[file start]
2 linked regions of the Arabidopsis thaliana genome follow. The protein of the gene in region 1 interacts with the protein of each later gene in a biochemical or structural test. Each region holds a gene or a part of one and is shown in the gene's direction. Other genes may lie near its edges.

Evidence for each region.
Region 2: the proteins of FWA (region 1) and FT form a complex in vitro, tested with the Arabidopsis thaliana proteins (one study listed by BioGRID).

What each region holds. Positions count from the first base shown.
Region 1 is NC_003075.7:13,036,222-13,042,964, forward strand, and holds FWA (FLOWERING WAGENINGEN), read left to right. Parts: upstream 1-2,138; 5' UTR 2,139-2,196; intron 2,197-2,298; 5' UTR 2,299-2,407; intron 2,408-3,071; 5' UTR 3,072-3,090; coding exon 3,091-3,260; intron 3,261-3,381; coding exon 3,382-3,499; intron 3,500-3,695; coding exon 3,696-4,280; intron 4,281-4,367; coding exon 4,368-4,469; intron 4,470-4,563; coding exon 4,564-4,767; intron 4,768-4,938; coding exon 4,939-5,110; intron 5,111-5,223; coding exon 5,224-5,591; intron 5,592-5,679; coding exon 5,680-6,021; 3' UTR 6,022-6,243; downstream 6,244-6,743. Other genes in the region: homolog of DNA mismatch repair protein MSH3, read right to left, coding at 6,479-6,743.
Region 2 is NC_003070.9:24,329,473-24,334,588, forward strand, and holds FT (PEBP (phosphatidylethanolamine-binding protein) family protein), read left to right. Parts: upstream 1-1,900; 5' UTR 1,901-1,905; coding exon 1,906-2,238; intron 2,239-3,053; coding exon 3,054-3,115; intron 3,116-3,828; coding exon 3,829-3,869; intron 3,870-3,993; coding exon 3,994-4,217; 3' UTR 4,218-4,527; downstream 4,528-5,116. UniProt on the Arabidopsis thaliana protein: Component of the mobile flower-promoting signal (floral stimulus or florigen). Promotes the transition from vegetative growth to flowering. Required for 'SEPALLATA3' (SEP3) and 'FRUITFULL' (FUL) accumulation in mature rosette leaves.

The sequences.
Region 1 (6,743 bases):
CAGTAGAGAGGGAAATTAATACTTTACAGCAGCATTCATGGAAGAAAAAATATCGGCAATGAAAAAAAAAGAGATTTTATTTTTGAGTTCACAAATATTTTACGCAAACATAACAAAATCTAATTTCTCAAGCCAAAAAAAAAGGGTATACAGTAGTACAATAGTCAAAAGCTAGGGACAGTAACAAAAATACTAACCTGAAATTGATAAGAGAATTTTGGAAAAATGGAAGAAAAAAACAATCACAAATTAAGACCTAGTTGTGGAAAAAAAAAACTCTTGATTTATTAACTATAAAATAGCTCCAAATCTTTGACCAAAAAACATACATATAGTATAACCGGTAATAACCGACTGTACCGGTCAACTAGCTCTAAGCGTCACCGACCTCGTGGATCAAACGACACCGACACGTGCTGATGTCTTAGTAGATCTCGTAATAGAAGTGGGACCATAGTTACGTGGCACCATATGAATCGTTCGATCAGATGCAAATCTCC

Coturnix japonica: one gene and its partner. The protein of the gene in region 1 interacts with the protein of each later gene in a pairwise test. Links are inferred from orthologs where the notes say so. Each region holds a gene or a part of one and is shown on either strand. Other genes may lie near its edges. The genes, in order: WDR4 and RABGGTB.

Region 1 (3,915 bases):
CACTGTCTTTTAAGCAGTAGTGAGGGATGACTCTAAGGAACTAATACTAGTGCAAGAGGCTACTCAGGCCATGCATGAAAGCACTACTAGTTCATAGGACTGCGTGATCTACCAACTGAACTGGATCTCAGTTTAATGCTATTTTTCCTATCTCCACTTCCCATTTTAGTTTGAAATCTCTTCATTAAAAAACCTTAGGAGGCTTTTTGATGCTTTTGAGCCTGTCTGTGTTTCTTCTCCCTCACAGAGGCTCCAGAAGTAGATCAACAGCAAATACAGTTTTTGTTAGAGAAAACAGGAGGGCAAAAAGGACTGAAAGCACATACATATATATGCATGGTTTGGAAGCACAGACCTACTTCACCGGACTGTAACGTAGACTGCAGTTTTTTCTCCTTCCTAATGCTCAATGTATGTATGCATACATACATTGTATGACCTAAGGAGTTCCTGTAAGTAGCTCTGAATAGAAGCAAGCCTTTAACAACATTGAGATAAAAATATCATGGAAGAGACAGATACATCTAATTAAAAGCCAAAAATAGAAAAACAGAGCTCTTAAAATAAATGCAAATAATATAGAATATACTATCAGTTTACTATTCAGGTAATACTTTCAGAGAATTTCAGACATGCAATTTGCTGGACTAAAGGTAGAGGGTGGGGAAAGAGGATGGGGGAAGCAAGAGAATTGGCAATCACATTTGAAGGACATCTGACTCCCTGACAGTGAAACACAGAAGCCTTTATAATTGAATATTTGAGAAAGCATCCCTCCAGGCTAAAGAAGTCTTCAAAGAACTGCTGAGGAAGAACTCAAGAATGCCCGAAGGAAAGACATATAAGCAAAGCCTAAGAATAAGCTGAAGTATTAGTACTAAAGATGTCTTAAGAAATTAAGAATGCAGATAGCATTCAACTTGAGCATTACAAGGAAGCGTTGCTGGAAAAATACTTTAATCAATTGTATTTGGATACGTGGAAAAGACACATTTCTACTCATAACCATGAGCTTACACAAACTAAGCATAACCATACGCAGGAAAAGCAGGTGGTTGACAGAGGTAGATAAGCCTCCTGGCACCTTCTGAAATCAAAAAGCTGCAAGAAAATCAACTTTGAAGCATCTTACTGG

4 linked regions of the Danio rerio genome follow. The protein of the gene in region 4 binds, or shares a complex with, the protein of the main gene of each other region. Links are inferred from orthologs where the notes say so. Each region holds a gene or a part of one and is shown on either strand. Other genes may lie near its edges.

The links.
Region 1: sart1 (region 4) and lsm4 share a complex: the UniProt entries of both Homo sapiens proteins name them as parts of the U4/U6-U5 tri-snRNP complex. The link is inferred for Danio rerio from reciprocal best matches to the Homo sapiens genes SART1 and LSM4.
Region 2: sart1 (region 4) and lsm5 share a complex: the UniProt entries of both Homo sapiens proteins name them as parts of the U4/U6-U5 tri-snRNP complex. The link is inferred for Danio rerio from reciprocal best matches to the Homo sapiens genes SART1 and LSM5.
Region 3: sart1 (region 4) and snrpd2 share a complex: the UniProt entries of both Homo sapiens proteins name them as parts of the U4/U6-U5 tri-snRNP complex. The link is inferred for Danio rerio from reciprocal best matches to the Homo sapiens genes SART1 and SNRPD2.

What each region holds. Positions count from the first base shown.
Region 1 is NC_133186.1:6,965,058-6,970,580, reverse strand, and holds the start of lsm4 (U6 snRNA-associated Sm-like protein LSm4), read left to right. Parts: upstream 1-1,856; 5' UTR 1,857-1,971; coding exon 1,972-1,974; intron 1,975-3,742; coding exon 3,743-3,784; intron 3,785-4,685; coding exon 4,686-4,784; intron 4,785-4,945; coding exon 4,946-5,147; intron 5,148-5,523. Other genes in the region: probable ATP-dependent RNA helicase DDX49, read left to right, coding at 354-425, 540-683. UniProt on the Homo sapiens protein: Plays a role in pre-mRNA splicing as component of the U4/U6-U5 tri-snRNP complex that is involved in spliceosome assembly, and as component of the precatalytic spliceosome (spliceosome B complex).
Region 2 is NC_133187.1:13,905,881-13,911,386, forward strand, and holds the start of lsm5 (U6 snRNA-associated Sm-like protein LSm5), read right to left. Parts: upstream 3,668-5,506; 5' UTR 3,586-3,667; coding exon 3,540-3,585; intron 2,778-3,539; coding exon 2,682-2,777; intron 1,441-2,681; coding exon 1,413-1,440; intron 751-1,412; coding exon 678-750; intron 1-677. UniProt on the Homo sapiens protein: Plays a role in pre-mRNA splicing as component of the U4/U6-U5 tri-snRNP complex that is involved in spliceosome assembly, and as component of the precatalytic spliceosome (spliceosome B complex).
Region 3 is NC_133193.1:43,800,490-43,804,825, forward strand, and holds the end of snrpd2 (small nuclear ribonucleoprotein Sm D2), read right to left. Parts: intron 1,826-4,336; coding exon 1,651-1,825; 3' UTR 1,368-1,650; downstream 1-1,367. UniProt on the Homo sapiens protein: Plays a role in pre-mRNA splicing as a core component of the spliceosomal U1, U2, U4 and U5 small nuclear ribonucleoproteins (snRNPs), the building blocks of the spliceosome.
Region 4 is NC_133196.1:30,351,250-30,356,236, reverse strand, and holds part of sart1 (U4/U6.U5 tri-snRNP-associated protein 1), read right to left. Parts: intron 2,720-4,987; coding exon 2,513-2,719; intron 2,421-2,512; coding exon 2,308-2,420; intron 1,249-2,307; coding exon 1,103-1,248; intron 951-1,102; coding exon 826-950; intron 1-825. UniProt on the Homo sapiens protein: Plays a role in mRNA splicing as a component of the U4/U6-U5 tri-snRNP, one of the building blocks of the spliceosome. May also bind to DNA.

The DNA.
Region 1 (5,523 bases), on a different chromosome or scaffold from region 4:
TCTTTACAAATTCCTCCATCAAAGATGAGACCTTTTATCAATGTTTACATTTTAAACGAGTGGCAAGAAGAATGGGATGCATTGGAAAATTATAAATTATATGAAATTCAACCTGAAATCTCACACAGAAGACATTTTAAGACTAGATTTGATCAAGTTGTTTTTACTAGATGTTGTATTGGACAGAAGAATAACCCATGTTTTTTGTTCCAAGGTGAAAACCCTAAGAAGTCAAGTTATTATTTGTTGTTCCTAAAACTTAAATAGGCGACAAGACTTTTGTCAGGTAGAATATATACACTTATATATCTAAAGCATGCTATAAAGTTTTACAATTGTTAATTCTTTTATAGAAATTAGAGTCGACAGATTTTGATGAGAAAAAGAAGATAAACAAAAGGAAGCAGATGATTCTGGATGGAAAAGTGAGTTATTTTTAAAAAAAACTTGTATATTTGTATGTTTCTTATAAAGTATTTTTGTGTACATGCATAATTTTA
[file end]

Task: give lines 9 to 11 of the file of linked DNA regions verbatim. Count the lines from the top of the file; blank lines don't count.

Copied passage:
CAGTAGAGAGGGAAATTAATACTTTACAGCAGCATTCATGGAAGAAAAAATATCGGCAATGAAAAAAAAAGAGATTTTATTTTTGAGTTCACAAATATTTTACGCAAACATAACAAAATCTAATTTCTCAAGCCAAAAAAAAAGGGTATACAGTAGTACAATAGTCAAAAGCTAGGGACAGTAACAAAAATACTAACCTGAAATTGATAAGAGAATTTTGGAAAAATGGAAGAAAAAAACAATCACAAATTAAGACCTAGTTGTGGAAAAAAAAAACTCTTGATTTATTAACTATAAAATAGCTCCAAATCTTTGACCAAAAAACATACATATAGTATAACCGGTAATAACCGACTGTACCGGTCAACTAGCTCTAAGCGTCACCGACCTCGTGGATCAAACGACACCGACACGTGCTGATGTCTTAGTAGATCTCGTAATAGAAGTGGGACCATAGTTACGTGGCACCATATGAATCGTTCGATCAGATGCAAATCTCC

Coturnix japonica: one gene and its partner. The protein of the gene in region 1 interacts with the protein of each later gene in a pairwise test. Links are inferred from orthologs where the notes say so. Each region holds a gene or a part of one and is shown on either strand. Other genes may lie near its edges. The genes, in order: WDR4 and RABGGTB.

Region 1 (3,915 bases):